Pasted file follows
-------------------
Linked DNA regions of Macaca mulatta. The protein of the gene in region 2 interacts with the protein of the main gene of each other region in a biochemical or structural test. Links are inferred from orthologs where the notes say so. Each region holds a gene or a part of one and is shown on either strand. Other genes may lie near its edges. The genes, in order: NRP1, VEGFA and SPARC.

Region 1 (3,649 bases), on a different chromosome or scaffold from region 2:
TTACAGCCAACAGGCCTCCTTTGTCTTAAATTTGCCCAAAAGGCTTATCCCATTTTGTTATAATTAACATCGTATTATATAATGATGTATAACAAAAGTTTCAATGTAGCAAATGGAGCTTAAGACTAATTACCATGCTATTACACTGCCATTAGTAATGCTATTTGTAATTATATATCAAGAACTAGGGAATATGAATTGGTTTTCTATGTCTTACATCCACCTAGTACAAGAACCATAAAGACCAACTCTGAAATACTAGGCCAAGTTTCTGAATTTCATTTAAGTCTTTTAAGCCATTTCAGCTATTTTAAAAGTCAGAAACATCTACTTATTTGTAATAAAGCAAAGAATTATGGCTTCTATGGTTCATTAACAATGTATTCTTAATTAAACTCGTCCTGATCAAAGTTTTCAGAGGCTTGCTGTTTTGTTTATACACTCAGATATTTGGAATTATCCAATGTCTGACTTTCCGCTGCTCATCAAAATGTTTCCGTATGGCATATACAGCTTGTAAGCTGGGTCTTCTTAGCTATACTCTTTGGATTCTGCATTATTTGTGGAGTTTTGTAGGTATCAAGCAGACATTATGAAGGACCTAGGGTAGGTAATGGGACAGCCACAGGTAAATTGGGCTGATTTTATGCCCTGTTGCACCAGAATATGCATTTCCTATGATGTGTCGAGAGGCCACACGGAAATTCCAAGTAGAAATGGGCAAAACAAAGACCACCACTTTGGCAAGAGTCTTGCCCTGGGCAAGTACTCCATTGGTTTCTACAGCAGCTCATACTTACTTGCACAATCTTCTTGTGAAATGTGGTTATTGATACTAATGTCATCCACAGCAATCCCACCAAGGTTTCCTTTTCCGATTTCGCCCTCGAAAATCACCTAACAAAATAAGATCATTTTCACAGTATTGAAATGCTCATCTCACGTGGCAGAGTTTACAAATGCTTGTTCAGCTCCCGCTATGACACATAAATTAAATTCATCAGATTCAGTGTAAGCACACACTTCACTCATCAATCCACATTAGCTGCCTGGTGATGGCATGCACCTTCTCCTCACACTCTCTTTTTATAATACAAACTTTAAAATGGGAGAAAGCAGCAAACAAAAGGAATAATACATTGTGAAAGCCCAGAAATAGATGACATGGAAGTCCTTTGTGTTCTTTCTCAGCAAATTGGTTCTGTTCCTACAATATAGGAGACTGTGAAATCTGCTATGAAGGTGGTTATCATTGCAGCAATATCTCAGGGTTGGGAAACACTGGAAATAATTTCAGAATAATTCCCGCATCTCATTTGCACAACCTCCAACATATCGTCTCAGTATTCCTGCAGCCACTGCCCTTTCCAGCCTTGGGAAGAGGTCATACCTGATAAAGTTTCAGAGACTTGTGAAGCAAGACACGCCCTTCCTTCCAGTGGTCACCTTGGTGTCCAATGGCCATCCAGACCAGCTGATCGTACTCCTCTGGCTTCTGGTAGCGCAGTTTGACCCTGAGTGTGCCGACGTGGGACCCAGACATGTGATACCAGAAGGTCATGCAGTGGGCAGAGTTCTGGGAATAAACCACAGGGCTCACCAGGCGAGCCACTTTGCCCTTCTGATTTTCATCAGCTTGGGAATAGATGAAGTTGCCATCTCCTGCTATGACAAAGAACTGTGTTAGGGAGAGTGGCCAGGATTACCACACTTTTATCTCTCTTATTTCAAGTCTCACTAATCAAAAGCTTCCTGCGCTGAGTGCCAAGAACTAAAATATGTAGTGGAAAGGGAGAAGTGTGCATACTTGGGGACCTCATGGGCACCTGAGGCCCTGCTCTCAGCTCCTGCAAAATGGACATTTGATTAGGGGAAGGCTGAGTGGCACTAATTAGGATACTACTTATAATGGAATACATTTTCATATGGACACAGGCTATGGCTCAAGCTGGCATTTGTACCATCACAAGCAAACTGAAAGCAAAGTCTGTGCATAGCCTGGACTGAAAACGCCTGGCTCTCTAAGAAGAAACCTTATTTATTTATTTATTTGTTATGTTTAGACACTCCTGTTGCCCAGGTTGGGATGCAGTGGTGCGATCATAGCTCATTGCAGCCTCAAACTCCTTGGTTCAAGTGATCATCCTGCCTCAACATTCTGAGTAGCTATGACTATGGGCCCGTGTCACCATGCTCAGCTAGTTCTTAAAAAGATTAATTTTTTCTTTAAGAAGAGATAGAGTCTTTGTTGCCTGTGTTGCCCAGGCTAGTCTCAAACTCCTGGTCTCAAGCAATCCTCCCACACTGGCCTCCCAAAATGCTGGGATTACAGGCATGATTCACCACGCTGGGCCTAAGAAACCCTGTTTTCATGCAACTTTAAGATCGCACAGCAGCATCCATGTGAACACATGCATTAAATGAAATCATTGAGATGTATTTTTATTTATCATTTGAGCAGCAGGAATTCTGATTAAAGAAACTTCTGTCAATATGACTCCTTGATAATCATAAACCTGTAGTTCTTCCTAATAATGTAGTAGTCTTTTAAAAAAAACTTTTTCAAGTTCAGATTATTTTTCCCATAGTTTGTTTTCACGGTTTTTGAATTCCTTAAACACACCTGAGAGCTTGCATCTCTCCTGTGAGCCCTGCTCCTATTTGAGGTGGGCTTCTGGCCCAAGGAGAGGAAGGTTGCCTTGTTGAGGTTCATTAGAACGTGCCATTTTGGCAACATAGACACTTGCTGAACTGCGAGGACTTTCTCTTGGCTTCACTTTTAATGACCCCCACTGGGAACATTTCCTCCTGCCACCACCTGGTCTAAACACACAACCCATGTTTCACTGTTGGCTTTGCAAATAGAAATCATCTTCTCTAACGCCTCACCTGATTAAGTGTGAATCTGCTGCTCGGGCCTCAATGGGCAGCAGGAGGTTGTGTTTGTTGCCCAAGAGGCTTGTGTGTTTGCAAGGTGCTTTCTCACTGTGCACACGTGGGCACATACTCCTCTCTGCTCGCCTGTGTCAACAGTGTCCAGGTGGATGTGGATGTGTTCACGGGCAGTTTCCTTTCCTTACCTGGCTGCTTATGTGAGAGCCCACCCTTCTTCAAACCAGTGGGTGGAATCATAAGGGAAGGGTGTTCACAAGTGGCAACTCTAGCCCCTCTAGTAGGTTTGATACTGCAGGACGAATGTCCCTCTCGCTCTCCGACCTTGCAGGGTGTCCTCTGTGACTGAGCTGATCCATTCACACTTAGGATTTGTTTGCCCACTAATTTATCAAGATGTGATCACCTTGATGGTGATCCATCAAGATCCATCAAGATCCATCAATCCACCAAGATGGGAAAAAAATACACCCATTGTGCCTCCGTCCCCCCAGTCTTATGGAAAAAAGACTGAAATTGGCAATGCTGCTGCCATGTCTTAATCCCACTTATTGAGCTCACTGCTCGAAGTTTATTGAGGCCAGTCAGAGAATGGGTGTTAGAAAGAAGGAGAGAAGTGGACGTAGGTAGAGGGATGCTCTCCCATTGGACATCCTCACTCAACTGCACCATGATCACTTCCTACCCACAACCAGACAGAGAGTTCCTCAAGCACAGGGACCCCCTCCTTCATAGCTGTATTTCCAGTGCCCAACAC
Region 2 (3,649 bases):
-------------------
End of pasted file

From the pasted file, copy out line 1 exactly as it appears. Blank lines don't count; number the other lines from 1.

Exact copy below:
Linked DNA regions of Macaca mulatta. The protein of the gene in region 2 interacts with the protein of the main gene of each other region in a biochemical or structural test. Links are inferred from orthologs where the notes say so. Each region holds a gene or a part of one and is shown on either strand. Other genes may lie near its edges. The genes, in order: NRP1, VEGFA and SPARC.